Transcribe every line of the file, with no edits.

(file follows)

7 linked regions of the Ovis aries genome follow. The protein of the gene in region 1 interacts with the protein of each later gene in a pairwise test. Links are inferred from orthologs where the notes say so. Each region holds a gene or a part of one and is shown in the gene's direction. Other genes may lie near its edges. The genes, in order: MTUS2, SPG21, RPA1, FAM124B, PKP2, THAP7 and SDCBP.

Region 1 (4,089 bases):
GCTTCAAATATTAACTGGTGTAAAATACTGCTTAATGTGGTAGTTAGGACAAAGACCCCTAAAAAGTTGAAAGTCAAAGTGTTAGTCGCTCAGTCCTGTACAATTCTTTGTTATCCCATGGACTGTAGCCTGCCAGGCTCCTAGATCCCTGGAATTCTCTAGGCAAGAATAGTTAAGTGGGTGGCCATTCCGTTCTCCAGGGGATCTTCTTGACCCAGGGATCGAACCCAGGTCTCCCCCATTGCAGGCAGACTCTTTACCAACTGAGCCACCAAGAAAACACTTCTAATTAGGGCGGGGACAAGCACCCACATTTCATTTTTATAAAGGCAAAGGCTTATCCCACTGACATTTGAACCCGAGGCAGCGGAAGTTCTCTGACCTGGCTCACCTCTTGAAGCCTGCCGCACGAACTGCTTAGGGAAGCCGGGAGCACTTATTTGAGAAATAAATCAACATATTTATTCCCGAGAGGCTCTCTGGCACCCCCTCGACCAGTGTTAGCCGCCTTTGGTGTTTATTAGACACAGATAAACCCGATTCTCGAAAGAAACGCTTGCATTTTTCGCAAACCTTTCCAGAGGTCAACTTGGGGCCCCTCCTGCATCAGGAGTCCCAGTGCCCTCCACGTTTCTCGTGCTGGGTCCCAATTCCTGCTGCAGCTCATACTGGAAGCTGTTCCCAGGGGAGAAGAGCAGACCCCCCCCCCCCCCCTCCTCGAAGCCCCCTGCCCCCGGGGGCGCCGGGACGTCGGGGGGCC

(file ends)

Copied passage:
7 linked regions of the Ovis aries genome follow. The protein of the gene in region 1 interacts with the protein of each later gene in a pairwise test. Links are inferred from orthologs where the notes say so. Each region holds a gene or a part of one and is shown in the gene's direction. Other genes may lie near its edges. The genes, in order: MTUS2, SPG21, RPA1, FAM124B, PKP2, THAP7 and SDCBP.

Region 1 (4,089 bases):
GCTTCAAATATTAACTGGTGTAAAATACTGCTTAATGTGGTAGTTAGGACAAAGACCCCTAAAAAGTTGAAAGTCAAAGTGTTAGTCGCTCAGTCCTGTACAATTCTTTGTTATCCCATGGACTGTAGCCTGCCAGGCTCCTAGATCCCTGGAATTCTCTAGGCAAGAATAGTTAAGTGGGTGGCCATTCCGTTCTCCAGGGGATCTTCTTGACCCAGGGATCGAACCCAGGTCTCCCCCATTGCAGGCAGACTCTTTACCAACTGAGCCACCAAGAAAACACTTCTAATTAGGGCGGGGACAAGCACCCACATTTCATTTTTATAAAGGCAAAGGCTTATCCCACTGACATTTGAACCCGAGGCAGCGGAAGTTCTCTGACCTGGCTCACCTCTTGAAGCCTGCCGCACGAACTGCTTAGGGAAGCCGGGAGCACTTATTTGAGAAATAAATCAACATATTTATTCCCGAGAGGCTCTCTGGCACCCCCTCGACCAGTGTTAGCCGCCTTTGGTGTTTATTAGACACAGATAAACCCGATTCTCGAAAGAAACGCTTGCATTTTTCGCAAACCTTTCCAGAGGTCAACTTGGGGCCCCTCCTGCATCAGGAGTCCCAGTGCCCTCCACGTTTCTCGTGCTGGGTCCCAATTCCTGCTGCAGCTCATACTGGAAGCTGTTCCCAGGGGAGAAGAGCAGACCCCCCCCCCCCCCCTCCTCGAAGCCCCCTGCCCCCGGGGGCGCCGGGACGTCGGGGGGCC